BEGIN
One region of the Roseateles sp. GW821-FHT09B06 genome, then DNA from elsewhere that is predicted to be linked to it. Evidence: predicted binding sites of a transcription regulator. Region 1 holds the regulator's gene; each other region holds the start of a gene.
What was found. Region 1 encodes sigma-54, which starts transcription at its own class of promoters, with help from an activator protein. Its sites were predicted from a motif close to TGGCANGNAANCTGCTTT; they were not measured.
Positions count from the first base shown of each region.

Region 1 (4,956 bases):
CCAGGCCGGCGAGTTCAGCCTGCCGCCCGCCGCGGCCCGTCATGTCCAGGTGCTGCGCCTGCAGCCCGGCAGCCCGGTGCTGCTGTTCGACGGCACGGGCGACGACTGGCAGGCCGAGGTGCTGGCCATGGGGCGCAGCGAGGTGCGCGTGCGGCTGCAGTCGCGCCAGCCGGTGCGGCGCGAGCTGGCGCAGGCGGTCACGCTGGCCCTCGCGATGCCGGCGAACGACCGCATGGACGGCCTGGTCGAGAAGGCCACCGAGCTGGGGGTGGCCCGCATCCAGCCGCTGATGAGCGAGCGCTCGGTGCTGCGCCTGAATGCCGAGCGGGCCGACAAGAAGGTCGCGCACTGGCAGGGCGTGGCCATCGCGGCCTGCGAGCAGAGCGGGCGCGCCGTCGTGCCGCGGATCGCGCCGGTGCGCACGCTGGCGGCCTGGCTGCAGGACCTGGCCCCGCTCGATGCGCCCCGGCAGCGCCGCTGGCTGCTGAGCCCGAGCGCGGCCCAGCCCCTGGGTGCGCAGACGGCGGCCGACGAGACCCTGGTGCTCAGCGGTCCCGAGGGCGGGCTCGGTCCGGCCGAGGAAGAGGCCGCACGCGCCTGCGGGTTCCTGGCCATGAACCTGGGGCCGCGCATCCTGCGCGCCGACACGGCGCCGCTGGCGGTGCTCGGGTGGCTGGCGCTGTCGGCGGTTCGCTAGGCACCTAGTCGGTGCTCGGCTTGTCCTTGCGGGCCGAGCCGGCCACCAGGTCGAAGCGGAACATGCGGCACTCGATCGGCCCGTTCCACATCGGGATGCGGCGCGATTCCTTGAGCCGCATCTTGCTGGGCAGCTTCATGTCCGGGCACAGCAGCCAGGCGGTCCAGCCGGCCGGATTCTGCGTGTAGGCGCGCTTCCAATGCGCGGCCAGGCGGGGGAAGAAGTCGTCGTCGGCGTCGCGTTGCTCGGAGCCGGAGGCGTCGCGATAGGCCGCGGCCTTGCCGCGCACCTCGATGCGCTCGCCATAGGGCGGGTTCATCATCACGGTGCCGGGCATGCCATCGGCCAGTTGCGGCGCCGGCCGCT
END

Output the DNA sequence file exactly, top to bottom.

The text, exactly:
One region of the Roseateles sp. GW821-FHT09B06 genome, then DNA from elsewhere that is predicted to be linked to it. Evidence: predicted binding sites of a transcription regulator. Region 1 holds the regulator's gene; each other region holds the start of a gene.
What was found. Region 1 encodes sigma-54, which starts transcription at its own class of promoters, with help from an activator protein. Its sites were predicted from a motif close to TGGCANGNAANCTGCTTT; they were not measured.
Positions count from the first base shown of each region.

Region 1 (4,956 bases):
CCAGGCCGGCGAGTTCAGCCTGCCGCCCGCCGCGGCCCGTCATGTCCAGGTGCTGCGCCTGCAGCCCGGCAGCCCGGTGCTGCTGTTCGACGGCACGGGCGACGACTGGCAGGCCGAGGTGCTGGCCATGGGGCGCAGCGAGGTGCGCGTGCGGCTGCAGTCGCGCCAGCCGGTGCGGCGCGAGCTGGCGCAGGCGGTCACGCTGGCCCTCGCGATGCCGGCGAACGACCGCATGGACGGCCTGGTCGAGAAGGCCACCGAGCTGGGGGTGGCCCGCATCCAGCCGCTGATGAGCGAGCGCTCGGTGCTGCGCCTGAATGCCGAGCGGGCCGACAAGAAGGTCGCGCACTGGCAGGGCGTGGCCATCGCGGCCTGCGAGCAGAGCGGGCGCGCCGTCGTGCCGCGGATCGCGCCGGTGCGCACGCTGGCGGCCTGGCTGCAGGACCTGGCCCCGCTCGATGCGCCCCGGCAGCGCCGCTGGCTGCTGAGCCCGAGCGCGGCCCAGCCCCTGGGTGCGCAGACGGCGGCCGACGAGACCCTGGTGCTCAGCGGTCCCGAGGGCGGGCTCGGTCCGGCCGAGGAAGAGGCCGCACGCGCCTGCGGGTTCCTGGCCATGAACCTGGGGCCGCGCATCCTGCGCGCCGACACGGCGCCGCTGGCGGTGCTCGGGTGGCTGGCGCTGTCGGCGGTTCGCTAGGCACCTAGTCGGTGCTCGGCTTGTCCTTGCGGGCCGAGCCGGCCACCAGGTCGAAGCGGAACATGCGGCACTCGATCGGCCCGTTCCACATCGGGATGCGGCGCGATTCCTTGAGCCGCATCTTGCTGGGCAGCTTCATGTCCGGGCACAGCAGCCAGGCGGTCCAGCCGGCCGGATTCTGCGTGTAGGCGCGCTTCCAATGCGCGGCCAGGCGGGGGAAGAAGTCGTCGTCGGCGTCGCGTTGCTCGGAGCCGGAGGCGTCGCGATAGGCCGCGGCCTTGCCGCGCACCTCGATGCGCTCGCCATAGGGCGGGTTCATCATCACGGTGCCGGGCATGCCATCGGCCAGTTGCGGCGCCGGCCGCT